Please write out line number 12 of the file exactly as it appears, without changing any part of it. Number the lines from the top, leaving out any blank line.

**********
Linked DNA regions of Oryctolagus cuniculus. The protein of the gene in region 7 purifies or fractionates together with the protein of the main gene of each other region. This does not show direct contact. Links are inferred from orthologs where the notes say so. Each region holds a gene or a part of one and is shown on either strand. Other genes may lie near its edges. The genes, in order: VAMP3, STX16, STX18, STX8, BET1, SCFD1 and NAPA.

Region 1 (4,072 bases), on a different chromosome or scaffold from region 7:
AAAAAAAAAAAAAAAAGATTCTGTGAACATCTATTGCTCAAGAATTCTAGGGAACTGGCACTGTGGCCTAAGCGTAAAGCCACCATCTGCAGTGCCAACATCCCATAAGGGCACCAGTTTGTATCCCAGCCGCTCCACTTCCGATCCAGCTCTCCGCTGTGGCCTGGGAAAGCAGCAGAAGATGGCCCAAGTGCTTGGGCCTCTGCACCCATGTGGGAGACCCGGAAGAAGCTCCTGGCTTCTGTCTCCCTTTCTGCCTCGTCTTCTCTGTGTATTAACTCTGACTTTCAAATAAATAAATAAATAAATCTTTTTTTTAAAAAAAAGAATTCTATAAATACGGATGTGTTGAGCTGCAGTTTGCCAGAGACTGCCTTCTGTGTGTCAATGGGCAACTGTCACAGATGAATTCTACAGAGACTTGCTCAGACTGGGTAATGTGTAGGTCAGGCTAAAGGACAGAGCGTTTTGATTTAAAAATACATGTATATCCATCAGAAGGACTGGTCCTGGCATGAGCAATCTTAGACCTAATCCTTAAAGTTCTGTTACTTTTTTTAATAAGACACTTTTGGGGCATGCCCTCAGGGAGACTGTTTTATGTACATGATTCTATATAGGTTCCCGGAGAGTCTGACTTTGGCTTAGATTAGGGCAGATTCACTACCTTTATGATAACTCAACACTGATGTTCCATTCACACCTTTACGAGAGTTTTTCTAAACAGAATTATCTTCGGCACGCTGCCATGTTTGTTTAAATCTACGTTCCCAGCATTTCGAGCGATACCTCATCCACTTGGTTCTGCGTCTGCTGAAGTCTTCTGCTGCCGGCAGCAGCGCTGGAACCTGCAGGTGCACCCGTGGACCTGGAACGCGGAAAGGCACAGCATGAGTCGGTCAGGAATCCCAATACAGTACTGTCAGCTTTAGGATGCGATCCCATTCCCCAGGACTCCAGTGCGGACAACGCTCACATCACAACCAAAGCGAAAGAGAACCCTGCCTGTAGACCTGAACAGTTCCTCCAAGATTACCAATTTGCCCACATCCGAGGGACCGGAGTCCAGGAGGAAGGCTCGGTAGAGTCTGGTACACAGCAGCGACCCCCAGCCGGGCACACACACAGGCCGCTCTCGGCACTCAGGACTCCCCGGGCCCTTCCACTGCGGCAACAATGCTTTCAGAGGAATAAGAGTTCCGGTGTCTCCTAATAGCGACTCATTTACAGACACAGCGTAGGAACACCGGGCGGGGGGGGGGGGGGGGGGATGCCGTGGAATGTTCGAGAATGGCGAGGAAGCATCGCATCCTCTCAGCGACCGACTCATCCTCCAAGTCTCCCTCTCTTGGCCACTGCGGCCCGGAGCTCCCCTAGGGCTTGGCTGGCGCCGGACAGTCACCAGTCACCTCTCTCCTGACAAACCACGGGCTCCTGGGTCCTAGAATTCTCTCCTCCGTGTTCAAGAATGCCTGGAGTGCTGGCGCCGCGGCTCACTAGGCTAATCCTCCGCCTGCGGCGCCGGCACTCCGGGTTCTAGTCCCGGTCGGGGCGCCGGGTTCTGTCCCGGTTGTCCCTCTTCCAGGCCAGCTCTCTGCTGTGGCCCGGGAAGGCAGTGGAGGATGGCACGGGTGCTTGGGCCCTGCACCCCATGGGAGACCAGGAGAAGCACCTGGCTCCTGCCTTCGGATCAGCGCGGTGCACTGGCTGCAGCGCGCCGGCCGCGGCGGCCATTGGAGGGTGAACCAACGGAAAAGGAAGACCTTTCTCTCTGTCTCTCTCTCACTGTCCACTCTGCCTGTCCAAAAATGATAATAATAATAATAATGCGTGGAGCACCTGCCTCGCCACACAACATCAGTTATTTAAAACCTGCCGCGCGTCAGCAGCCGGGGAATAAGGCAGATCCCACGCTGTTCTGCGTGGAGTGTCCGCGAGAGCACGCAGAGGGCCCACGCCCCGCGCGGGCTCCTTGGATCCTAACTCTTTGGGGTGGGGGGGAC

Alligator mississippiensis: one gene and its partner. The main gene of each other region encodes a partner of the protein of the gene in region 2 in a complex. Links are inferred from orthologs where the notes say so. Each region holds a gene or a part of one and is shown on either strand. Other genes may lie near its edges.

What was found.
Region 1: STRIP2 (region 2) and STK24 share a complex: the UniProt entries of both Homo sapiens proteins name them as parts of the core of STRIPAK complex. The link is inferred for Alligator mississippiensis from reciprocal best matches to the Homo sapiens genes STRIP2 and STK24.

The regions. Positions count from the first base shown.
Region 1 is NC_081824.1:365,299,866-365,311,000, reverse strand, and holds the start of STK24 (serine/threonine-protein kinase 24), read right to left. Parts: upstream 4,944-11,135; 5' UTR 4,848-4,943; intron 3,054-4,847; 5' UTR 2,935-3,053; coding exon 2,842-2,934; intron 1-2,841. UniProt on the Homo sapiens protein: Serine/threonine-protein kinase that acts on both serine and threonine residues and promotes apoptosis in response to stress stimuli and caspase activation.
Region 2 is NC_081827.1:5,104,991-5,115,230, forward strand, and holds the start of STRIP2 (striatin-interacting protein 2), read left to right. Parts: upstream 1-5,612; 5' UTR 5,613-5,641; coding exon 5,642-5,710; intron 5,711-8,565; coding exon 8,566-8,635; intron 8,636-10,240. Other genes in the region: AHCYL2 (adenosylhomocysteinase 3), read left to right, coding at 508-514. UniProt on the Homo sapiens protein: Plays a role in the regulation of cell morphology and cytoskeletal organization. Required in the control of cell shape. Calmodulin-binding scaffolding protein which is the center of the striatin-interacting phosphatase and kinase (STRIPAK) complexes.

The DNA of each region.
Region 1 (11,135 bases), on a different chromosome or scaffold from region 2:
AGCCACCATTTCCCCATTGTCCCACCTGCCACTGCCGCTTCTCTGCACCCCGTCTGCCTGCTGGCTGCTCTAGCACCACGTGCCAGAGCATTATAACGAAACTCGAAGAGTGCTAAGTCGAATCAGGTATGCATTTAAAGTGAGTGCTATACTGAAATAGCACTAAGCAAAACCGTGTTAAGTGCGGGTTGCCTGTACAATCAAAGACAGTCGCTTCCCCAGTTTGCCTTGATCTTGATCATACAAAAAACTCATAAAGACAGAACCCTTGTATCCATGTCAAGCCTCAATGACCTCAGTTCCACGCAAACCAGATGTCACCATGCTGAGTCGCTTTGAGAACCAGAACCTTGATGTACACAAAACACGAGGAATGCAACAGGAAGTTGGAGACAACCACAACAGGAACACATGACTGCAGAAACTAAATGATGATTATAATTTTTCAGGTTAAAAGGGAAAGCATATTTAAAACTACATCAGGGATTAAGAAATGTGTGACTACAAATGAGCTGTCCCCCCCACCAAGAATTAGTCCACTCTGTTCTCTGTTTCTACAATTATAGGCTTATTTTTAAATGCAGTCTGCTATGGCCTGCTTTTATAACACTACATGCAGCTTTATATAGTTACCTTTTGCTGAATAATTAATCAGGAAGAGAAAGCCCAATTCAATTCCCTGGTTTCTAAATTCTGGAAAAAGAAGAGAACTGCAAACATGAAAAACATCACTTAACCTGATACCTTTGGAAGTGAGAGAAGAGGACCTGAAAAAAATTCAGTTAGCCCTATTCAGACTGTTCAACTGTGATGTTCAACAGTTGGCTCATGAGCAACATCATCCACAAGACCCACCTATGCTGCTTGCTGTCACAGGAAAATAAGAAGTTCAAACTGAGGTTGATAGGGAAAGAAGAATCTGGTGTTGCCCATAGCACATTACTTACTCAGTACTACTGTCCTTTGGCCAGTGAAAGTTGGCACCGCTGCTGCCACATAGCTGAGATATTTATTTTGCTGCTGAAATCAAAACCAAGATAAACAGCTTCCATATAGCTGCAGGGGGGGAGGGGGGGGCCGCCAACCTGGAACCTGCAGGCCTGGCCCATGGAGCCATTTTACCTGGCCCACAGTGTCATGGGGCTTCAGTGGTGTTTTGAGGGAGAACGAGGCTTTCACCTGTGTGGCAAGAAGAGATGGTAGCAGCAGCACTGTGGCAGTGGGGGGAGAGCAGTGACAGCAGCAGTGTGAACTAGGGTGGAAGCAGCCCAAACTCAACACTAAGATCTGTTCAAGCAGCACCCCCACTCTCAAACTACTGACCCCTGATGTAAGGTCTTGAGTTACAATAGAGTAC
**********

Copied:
AGCCACCATTTCCCCATTGTCCCACCTGCCACTGCCGCTTCTCTGCACCCCGTCTGCCTGCTGGCTGCTCTAGCACCACGTGCCAGAGCATTATAACGAAACTCGAAGAGTGCTAAGTCGAATCAGGTATGCATTTAAAGTGAGTGCTATACTGAAATAGCACTAAGCAAAACCGTGTTAAGTGCGGGTTGCCTGTACAATCAAAGACAGTCGCTTCCCCAGTTTGCCTTGATCTTGATCATACAAAAAACTCATAAAGACAGAACCCTTGTATCCATGTCAAGCCTCAATGACCTCAGTTCCACGCAAACCAGATGTCACCATGCTGAGTCGCTTTGAGAACCAGAACCTTGATGTACACAAAACACGAGGAATGCAACAGGAAGTTGGAGACAACCACAACAGGAACACATGACTGCAGAAACTAAATGATGATTATAATTTTTCAGGTTAAAAGGGAAAGCATATTTAAAACTACATCAGGGATTAAGAAATGTGTGACTACAAATGAGCTGTCCCCCCCACCAAGAATTAGTCCACTCTGTTCTCTGTTTCTACAATTATAGGCTTATTTTTAAATGCAGTCTGCTATGGCCTGCTTTTATAACACTACATGCAGCTTTATATAGTTACCTTTTGCTGAATAATTAATCAGGAAGAGAAAGCCCAATTCAATTCCCTGGTTTCTAAATTCTGGAAAAAGAAGAGAACTGCAAACATGAAAAACATCACTTAACCTGATACCTTTGGAAGTGAGAGAAGAGGACCTGAAAAAAATTCAGTTAGCCCTATTCAGACTGTTCAACTGTGATGTTCAACAGTTGGCTCATGAGCAACATCATCCACAAGACCCACCTATGCTGCTTGCTGTCACAGGAAAATAAGAAGTTCAAACTGAGGTTGATAGGGAAAGAAGAATCTGGTGTTGCCCATAGCACATTACTTACTCAGTACTACTGTCCTTTGGCCAGTGAAAGTTGGCACCGCTGCTGCCACATAGCTGAGATATTTATTTTGCTGCTGAAATCAAAACCAAGATAAACAGCTTCCATATAGCTGCAGGGGGGGAGGGGGGGGCCGCCAACCTGGAACCTGCAGGCCTGGCCCATGGAGCCATTTTACCTGGCCCACAGTGTCATGGGGCTTCAGTGGTGTTTTGAGGGAGAACGAGGCTTTCACCTGTGTGGCAAGAAGAGATGGTAGCAGCAGCACTGTGGCAGTGGGGGGAGAGCAGTGACAGCAGCAGTGTGAACTAGGGTGGAAGCAGCCCAAACTCAACACTAAGATCTGTTCAAGCAGCACCCCCACTCTCAAACTACTGACCCCTGATGTAAGGTCTTGAGTTACAATAGAGTAC